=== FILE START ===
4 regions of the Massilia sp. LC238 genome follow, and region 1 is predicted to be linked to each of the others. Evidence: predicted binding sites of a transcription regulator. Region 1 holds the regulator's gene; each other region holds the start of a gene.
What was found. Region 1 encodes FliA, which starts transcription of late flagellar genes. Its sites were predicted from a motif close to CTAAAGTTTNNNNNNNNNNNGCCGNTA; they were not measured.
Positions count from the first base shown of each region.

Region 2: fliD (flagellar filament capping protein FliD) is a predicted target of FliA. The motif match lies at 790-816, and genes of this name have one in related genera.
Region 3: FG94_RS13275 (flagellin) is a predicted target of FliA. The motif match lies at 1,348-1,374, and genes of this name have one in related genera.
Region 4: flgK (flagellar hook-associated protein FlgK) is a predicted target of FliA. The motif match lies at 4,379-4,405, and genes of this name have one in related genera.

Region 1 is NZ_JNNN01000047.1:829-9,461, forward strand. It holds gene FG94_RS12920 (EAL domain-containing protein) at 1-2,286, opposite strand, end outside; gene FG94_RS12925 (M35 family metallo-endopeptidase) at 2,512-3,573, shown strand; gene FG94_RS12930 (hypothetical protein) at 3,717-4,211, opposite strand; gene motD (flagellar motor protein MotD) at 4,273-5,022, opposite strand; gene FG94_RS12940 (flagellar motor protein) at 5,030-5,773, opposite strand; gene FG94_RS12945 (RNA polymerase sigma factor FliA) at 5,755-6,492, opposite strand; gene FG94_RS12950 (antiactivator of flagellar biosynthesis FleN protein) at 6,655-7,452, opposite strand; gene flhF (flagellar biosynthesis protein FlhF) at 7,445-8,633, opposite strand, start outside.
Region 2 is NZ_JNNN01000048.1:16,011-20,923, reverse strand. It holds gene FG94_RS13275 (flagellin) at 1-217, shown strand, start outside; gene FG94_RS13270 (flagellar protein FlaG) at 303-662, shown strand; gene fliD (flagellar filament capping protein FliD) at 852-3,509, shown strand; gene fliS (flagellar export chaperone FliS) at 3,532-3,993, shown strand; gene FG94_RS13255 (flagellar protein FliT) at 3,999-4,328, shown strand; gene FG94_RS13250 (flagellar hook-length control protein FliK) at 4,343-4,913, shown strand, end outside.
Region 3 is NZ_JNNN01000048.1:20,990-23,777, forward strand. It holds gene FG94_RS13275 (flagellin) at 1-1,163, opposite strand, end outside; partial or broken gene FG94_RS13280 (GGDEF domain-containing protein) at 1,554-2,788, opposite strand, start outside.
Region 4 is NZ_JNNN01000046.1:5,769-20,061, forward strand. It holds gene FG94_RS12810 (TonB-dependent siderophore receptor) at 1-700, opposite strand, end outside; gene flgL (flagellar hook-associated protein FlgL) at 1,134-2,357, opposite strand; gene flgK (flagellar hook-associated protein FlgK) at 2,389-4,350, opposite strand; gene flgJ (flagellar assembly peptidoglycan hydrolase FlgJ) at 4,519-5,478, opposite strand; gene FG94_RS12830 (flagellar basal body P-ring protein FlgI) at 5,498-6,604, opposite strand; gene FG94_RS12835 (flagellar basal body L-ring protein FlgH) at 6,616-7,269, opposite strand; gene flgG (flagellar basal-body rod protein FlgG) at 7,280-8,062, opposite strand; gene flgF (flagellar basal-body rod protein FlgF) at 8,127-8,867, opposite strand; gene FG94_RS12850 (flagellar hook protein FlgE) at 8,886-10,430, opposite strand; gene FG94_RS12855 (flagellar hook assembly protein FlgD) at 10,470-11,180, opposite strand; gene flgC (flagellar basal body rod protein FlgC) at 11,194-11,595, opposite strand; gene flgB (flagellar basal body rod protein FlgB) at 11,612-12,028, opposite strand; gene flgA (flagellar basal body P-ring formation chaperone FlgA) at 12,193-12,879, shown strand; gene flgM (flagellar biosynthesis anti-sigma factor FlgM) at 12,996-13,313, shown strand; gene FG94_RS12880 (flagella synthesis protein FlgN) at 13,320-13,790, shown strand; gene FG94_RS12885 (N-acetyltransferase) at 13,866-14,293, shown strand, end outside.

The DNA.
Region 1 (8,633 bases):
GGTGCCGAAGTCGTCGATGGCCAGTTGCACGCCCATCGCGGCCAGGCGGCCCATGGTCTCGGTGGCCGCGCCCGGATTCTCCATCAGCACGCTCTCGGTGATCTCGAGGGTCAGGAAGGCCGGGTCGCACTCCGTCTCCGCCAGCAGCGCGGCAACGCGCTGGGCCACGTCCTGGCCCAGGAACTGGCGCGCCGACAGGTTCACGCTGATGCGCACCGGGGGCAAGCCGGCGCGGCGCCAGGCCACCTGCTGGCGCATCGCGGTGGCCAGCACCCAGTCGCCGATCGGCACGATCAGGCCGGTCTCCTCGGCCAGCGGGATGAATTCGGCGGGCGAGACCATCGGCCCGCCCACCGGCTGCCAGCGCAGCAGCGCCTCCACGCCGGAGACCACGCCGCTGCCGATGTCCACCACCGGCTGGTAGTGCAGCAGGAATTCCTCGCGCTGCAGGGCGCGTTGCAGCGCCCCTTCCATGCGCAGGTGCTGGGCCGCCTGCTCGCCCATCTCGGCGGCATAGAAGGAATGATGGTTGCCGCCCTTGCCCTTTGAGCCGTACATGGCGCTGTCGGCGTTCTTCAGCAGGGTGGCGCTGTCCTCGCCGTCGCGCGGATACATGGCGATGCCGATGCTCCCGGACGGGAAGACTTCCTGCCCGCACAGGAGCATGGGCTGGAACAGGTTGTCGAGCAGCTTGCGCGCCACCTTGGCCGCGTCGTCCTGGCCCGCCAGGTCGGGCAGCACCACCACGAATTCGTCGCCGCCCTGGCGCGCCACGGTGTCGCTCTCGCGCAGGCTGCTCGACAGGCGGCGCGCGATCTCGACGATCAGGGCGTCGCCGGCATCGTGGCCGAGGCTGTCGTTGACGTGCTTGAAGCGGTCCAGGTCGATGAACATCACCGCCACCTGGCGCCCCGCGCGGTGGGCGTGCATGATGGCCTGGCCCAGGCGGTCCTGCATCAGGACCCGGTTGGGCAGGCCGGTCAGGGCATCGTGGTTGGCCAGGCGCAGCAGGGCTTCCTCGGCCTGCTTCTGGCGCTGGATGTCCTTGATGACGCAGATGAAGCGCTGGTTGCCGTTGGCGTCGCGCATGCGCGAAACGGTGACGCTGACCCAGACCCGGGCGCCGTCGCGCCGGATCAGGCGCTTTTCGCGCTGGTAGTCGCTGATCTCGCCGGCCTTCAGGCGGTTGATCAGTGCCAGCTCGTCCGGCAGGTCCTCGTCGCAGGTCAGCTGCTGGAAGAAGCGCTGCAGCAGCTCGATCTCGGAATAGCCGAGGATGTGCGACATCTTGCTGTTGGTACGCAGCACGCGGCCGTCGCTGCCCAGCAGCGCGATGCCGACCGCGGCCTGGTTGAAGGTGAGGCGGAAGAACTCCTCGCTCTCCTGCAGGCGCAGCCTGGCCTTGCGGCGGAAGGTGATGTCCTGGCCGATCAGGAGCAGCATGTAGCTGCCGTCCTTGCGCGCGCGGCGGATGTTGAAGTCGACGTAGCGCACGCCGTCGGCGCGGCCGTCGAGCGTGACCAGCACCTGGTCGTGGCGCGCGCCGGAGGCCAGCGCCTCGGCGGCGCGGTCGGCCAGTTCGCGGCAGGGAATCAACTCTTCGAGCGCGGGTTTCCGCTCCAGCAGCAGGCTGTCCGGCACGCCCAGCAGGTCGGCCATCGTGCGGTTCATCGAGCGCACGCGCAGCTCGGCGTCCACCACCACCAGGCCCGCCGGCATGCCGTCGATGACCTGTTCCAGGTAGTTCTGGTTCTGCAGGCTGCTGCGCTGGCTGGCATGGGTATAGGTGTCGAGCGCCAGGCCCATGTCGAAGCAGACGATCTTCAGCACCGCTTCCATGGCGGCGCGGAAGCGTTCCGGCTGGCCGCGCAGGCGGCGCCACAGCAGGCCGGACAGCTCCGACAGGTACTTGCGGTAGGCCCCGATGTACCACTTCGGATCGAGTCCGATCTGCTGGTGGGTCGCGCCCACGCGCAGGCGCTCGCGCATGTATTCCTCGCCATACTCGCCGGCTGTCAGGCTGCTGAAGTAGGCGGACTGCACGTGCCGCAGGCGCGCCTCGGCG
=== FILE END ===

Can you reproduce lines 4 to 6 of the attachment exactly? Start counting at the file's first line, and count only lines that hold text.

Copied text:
Region 2: fliD (flagellar filament capping protein FliD) is a predicted target of FliA. The motif match lies at 790-816, and genes of this name have one in related genera.
Region 3: FG94_RS13275 (flagellin) is a predicted target of FliA. The motif match lies at 1,348-1,374, and genes of this name have one in related genera.
Region 4: flgK (flagellar hook-associated protein FlgK) is a predicted target of FliA. The motif match lies at 4,379-4,405, and genes of this name have one in related genera.